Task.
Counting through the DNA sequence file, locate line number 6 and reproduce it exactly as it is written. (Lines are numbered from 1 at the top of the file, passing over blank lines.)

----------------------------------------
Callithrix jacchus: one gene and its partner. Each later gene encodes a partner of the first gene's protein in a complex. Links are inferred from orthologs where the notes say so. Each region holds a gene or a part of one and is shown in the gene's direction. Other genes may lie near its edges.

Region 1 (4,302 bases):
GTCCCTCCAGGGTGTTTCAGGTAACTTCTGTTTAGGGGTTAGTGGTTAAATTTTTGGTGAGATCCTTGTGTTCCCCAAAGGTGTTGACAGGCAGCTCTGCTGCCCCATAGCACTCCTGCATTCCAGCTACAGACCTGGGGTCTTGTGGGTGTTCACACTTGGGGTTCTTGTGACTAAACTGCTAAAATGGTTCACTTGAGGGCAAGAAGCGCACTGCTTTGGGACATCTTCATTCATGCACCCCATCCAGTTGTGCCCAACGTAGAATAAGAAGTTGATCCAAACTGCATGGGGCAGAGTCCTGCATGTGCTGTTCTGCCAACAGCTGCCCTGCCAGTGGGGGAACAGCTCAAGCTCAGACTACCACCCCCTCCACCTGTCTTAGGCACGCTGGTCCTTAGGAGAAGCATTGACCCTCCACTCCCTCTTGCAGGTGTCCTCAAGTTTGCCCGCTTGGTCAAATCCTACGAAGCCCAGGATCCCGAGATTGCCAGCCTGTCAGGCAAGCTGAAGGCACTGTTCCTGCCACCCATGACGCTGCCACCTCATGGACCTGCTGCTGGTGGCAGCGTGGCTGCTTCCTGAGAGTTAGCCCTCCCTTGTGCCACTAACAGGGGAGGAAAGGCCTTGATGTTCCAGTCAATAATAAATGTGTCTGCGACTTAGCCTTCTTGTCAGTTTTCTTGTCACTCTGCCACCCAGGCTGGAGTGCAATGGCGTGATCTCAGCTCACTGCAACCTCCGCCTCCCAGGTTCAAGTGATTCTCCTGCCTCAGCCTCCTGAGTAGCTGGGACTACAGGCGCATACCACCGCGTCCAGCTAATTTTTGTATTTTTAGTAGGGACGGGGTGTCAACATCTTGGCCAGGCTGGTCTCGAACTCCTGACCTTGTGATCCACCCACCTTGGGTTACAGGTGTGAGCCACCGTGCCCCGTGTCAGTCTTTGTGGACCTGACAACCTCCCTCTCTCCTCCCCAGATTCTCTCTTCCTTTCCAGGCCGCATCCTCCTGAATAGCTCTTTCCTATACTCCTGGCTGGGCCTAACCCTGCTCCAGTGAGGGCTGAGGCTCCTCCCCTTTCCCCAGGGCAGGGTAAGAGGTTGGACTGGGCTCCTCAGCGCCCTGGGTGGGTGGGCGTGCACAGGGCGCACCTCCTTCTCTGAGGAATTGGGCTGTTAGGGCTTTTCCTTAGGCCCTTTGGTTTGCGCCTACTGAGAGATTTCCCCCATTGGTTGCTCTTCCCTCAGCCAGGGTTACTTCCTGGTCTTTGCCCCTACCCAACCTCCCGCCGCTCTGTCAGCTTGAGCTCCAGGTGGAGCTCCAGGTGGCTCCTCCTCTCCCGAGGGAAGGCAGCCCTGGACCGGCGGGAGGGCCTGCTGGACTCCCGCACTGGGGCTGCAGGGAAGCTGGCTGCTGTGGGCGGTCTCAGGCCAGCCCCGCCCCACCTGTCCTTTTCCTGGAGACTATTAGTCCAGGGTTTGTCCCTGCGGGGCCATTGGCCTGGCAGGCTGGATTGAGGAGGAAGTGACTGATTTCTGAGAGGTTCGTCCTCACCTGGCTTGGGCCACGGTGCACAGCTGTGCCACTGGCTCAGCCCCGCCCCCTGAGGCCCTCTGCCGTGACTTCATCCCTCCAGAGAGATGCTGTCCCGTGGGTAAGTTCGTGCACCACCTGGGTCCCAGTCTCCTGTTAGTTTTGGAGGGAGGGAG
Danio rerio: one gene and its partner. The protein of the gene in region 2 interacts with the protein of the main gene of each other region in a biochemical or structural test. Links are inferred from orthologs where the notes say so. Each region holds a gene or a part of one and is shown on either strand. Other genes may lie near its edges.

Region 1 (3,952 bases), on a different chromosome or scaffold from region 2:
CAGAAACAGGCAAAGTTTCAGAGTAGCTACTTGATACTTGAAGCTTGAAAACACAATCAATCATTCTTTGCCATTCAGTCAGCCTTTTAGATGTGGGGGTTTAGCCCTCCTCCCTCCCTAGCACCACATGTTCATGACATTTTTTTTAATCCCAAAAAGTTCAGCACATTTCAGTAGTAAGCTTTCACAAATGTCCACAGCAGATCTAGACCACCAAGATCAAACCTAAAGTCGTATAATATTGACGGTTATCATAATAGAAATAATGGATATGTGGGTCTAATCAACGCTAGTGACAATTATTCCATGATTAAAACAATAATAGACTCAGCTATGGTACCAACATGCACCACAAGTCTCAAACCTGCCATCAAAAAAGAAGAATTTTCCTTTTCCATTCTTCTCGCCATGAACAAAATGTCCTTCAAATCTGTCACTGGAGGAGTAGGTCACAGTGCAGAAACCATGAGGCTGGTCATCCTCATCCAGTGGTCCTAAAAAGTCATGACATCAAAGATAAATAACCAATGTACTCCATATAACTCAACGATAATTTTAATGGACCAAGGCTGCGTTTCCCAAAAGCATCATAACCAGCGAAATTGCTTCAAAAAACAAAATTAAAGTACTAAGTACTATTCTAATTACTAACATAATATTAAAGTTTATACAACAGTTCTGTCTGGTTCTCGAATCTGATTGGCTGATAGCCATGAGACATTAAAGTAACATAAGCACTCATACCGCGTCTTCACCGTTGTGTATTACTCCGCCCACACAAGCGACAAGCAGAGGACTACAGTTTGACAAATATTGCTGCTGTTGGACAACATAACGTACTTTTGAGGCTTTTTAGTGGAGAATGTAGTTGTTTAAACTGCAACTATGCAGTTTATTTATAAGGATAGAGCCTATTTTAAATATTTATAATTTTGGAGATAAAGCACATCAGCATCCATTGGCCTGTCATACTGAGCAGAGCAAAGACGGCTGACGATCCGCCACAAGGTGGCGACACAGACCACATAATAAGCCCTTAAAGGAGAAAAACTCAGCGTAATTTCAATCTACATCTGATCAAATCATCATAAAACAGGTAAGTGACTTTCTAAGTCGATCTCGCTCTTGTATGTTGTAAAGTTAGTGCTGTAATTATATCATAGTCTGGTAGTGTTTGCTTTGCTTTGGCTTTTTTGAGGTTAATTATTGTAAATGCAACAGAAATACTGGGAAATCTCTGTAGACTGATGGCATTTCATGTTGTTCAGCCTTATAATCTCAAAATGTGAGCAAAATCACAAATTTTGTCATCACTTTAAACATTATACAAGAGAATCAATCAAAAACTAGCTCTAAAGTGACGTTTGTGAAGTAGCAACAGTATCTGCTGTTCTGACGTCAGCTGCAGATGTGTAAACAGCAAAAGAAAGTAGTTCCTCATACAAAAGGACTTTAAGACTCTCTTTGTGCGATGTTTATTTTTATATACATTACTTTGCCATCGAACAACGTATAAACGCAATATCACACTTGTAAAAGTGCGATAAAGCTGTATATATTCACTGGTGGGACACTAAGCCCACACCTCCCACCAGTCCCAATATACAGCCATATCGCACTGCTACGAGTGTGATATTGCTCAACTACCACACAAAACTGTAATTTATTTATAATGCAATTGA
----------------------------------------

CAGAAACAGGCAAAGTTTCAGAGTAGCTACTTGATACTTGAAGCTTGAAAACACAATCAATCATTCTTTGCCATTCAGTCAGCCTTTTAGATGTGGGGGTTTAGCCCTCCTCCCTCCCTAGCACCACATGTTCATGACATTTTTTTTAATCCCAAAAAGTTCAGCACATTTCAGTAGTAAGCTTTCACAAATGTCCACAGCAGATCTAGACCACCAAGATCAAACCTAAAGTCGTATAATATTGACGGTTATCATAATAGAAATAATGGATATGTGGGTCTAATCAACGCTAGTGACAATTATTCCATGATTAAAACAATAATAGACTCAGCTATGGTACCAACATGCACCACAAGTCTCAAACCTGCCATCAAAAAAGAAGAATTTTCCTTTTCCATTCTTCTCGCCATGAACAAAATGTCCTTCAAATCTGTCACTGGAGGAGTAGGTCACAGTGCAGAAACCATGAGGCTGGTCATCCTCATCCAGTGGTCCTAAAAAGTCATGACATCAAAGATAAATAACCAATGTACTCCATATAACTCAACGATAATTTTAATGGACCAAGGCTGCGTTTCCCAAAAGCATCATAACCAGCGAAATTGCTTCAAAAAACAAAATTAAAGTACTAAGTACTATTCTAATTACTAACATAATATTAAAGTTTATACAACAGTTCTGTCTGGTTCTCGAATCTGATTGGCTGATAGCCATGAGACATTAAAGTAACATAAGCACTCATACCGCGTCTTCACCGTTGTGTATTACTCCGCCCACACAAGCGACAAGCAGAGGACTACAGTTTGACAAATATTGCTGCTGTTGGACAACATAACGTACTTTTGAGGCTTTTTAGTGGAGAATGTAGTTGTTTAAACTGCAACTATGCAGTTTATTTATAAGGATAGAGCCTATTTTAAATATTTATAATTTTGGAGATAAAGCACATCAGCATCCATTGGCCTGTCATACTGAGCAGAGCAAAGACGGCTGACGATCCGCCACAAGGTGGCGACACAGACCACATAATAAGCCCTTAAAGGAGAAAAACTCAGCGTAATTTCAATCTACATCTGATCAAATCATCATAAAACAGGTAAGTGACTTTCTAAGTCGATCTCGCTCTTGTATGTTGTAAAGTTAGTGCTGTAATTATATCATAGTCTGGTAGTGTTTGCTTTGCTTTGGCTTTTTTGAGGTTAATTATTGTAAATGCAACAGAAATACTGGGAAATCTCTGTAGACTGATGGCATTTCATGTTGTTCAGCCTTATAATCTCAAAATGTGAGCAAAATCACAAATTTTGTCATCACTTTAAACATTATACAAGAGAATCAATCAAAAACTAGCTCTAAAGTGACGTTTGTGAAGTAGCAACAGTATCTGCTGTTCTGACGTCAGCTGCAGATGTGTAAACAGCAAAAGAAAGTAGTTCCTCATACAAAAGGACTTTAAGACTCTCTTTGTGCGATGTTTATTTTTATATACATTACTTTGCCATCGAACAACGTATAAACGCAATATCACACTTGTAAAAGTGCGATAAAGCTGTATATATTCACTGGTGGGACACTAAGCCCACACCTCCCACCAGTCCCAATATACAGCCATATCGCACTGCTACGAGTGTGATATTGCTCAACTACCACACAAAACTGTAATTTATTTATAATGCAATTGA